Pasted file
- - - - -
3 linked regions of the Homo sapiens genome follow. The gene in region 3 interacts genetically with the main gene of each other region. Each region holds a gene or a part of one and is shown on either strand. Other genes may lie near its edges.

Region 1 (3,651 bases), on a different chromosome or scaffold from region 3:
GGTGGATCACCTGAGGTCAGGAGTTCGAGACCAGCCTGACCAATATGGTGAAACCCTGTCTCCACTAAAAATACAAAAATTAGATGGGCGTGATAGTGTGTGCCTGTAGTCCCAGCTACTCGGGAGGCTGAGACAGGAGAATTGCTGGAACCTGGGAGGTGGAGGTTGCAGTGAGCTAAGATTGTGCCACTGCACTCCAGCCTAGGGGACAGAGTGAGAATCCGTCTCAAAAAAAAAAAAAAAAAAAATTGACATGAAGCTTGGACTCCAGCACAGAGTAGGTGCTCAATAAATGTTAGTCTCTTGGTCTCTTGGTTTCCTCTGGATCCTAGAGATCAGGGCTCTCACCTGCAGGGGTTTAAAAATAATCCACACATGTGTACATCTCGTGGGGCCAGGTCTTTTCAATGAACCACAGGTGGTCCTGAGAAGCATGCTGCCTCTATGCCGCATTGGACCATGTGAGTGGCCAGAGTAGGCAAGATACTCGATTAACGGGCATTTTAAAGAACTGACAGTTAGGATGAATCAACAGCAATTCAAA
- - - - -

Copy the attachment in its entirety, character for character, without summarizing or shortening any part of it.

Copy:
3 linked regions of the Homo sapiens genome follow. The gene in region 3 interacts genetically with the main gene of each other region. Each region holds a gene or a part of one and is shown on either strand. Other genes may lie near its edges.

Region 1 (3,651 bases), on a different chromosome or scaffold from region 3:
GGTGGATCACCTGAGGTCAGGAGTTCGAGACCAGCCTGACCAATATGGTGAAACCCTGTCTCCACTAAAAATACAAAAATTAGATGGGCGTGATAGTGTGTGCCTGTAGTCCCAGCTACTCGGGAGGCTGAGACAGGAGAATTGCTGGAACCTGGGAGGTGGAGGTTGCAGTGAGCTAAGATTGTGCCACTGCACTCCAGCCTAGGGGACAGAGTGAGAATCCGTCTCAAAAAAAAAAAAAAAAAAAATTGACATGAAGCTTGGACTCCAGCACAGAGTAGGTGCTCAATAAATGTTAGTCTCTTGGTCTCTTGGTTTCCTCTGGATCCTAGAGATCAGGGCTCTCACCTGCAGGGGTTTAAAAATAATCCACACATGTGTACATCTCGTGGGGCCAGGTCTTTTCAATGAACCACAGGTGGTCCTGAGAAGCATGCTGCCTCTATGCCGCATTGGACCATGTGAGTGGCCAGAGTAGGCAAGATACTCGATTAACGGGCATTTTAAAGAACTGACAGTTAGGATGAATCAACAGCAATTCAAA